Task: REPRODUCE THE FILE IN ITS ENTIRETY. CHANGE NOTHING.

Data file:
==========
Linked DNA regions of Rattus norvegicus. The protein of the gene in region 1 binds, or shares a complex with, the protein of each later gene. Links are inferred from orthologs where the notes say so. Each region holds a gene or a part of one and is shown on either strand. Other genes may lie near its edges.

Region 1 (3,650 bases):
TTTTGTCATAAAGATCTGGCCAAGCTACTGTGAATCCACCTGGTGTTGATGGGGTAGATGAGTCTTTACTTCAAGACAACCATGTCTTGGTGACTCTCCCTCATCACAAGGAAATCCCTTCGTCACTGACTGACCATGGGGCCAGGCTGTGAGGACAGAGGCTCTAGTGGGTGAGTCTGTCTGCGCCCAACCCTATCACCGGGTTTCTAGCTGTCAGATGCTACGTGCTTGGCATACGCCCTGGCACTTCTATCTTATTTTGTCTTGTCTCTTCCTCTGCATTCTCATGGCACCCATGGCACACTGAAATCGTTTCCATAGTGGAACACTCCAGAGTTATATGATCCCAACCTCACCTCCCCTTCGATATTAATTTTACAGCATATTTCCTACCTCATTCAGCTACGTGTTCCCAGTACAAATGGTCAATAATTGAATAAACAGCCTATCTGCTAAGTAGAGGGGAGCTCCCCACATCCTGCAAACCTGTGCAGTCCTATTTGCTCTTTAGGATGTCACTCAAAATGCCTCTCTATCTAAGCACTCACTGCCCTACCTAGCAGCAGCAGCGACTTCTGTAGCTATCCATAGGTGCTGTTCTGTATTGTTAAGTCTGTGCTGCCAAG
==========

Linked DNA regions of Rattus norvegicus. The protein of the gene in region 1 binds, or shares a complex with, the protein of each later gene. Links are inferred from orthologs where the notes say so. Each region holds a gene or a part of one and is shown on either strand. Other genes may lie near its edges.

Region 1 (3,650 bases):
TTTTGTCATAAAGATCTGGCCAAGCTACTGTGAATCCACCTGGTGTTGATGGGGTAGATGAGTCTTTACTTCAAGACAACCATGTCTTGGTGACTCTCCCTCATCACAAGGAAATCCCTTCGTCACTGACTGACCATGGGGCCAGGCTGTGAGGACAGAGGCTCTAGTGGGTGAGTCTGTCTGCGCCCAACCCTATCACCGGGTTTCTAGCTGTCAGATGCTACGTGCTTGGCATACGCCCTGGCACTTCTATCTTATTTTGTCTTGTCTCTTCCTCTGCATTCTCATGGCACCCATGGCACACTGAAATCGTTTCCATAGTGGAACACTCCAGAGTTATATGATCCCAACCTCACCTCCCCTTCGATATTAATTTTACAGCATATTTCCTACCTCATTCAGCTACGTGTTCCCAGTACAAATGGTCAATAATTGAATAAACAGCCTATCTGCTAAGTAGAGGGGAGCTCCCCACATCCTGCAAACCTGTGCAGTCCTATTTGCTCTTTAGGATGTCACTCAAAATGCCTCTCTATCTAAGCACTCACTGCCCTACCTAGCAGCAGCAGCGACTTCTGTAGCTATCCATAGGTGCTGTTCTGTATTGTTAAGTCTGTGCTGCCAAG